louvre


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lou·ver

also lou·vre  (lo͞o′vər)
n.
1.
a. A framed opening, as in a wall, door, or window, fitted with fixed or movable horizontal slats for admitting air or light and often for shedding rain.
b. One of the slats used in such an opening.
c. One of the narrow openings formed by such slats.
2. A slatted, ventilating opening, as on the hood of a motor vehicle.
3. A lantern-shaped cupola on the roof of a medieval building for admitting air and providing for the escape of smoke.

[Middle English lover, skylight, chimney, from Old French, from Middle Dutch love, gallery, from Middle High German lauble.]

lou′vered adj.

louvre

(ˈluːvə) or

louver

n
1. (Architecture)
a. any of a set of horizontal parallel slats in a door or window, sloping outwards to throw off rain and admit air
b. Also called: louvre boards the slats together with the frame supporting them
2. (Architecture) architect a lantern or turret that allows smoke to escape
[C14: from Old French lovier, of obscure origin]

Louvre

(French luvrə)
n
(Placename) the national museum and art gallery of France, in Paris: formerly a royal palace, begun in 1546; used for its present purpose since 1793
ThesaurusAntonymsRelated WordsSynonymsLegend:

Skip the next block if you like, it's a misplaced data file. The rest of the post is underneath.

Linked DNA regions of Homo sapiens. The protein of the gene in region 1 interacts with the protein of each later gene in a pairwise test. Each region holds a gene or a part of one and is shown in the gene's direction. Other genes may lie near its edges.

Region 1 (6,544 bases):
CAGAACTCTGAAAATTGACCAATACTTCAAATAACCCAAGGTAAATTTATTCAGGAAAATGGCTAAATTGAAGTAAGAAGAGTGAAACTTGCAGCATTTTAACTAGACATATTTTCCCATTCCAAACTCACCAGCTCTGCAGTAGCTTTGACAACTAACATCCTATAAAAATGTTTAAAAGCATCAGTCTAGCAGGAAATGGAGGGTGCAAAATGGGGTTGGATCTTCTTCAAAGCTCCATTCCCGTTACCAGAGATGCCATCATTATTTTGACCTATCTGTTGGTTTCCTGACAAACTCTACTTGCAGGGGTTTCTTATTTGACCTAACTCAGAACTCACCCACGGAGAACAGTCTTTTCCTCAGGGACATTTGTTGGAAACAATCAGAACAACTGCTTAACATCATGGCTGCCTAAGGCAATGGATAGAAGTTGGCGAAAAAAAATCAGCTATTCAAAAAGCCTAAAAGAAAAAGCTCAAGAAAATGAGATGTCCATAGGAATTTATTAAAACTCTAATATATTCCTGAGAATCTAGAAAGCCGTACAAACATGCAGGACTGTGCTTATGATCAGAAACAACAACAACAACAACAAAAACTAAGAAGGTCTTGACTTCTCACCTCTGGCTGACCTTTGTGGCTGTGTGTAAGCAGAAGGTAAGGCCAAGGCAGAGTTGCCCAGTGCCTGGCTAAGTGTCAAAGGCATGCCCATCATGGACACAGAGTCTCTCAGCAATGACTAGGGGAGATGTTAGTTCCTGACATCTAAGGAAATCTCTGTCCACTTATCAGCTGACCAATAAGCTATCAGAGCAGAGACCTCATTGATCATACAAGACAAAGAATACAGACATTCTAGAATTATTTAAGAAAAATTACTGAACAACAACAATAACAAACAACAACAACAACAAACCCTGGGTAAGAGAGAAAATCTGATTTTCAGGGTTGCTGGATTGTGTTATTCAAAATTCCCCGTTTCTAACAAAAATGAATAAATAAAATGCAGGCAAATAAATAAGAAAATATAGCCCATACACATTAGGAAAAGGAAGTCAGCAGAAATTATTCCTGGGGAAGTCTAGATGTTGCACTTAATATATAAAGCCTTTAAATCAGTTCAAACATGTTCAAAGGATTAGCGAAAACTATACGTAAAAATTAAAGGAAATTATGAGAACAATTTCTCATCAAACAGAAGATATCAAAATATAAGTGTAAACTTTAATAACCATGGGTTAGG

Noun1.louvre - an art museum that is a famous tourist attraction in ParisLouvre - an art museum that is a famous tourist attraction in Paris
capital of France, City of Light, French capital, Paris - the capital and largest city of France; and international center of culture and commerce
2.louvre - one of a set of parallel slats in a door or window to admit air and reject rainlouvre - one of a set of parallel slats in a door or window to admit air and reject rain
jalousie - a shutter made of angled slats
slat, spline - a thin strip (wood or metal)
Translations

louvre

louver (US) [ˈluːvəʳ] N (Archit) → lumbrera f; (= blind) → persiana f

louvre

[ˈluːvər] (British) louver (US) adj [door, window] → à claire-voie

louvre

, (US) louver
nJalousie f; louvre doorLamellentür f

louvre

louver (Am) [ˈluːvəʳ] adj (door, window) → con apertura a gelosia
References in classic literature ?
We told you to take us to the palace of the Louvre.
I also meant to tell you we wished to go directly to the Louvre, but I forgot that also.
One morning, having come to a pause in my work, I thought I would give myself a holiday, and I went to the Louvre.
The horse and servant belonging to De Winter were waiting for him at the door; he proceeded toward his abode very thoughtfully, looking behind him from time to him to contemplate the dark and silent frontage of the Louvre.
I do not know, only he has followed your grace from the Palais Royal, stopped at the Louvre to wait for you, and now leaves the Louvre with you.
If she will make me six or eight copies in the Louvre as pretty as that Madonna, I will pay her the same price," said Newman.
One is young, one is pretty, one needs new dresses and fresh gloves; one can't wear shabby gowns among the splendors of the Louvre.
The City had Notre-Dame; the Town, the Louvre and the Hôtel de Ville; the University, the Sorbonne.
It is because I said one day at dinner that I admired to go to the Louvre.
de Richelieu left him, nor with the Palais Mazarin, which you have had so superbly constructed, nor with the Louvre, which his ancestors inhabited; nor with St.
de Treville hastened to report himself at the Louvre.
He dragged Hayward out of the Luxembourg and hurried him off to the Louvre.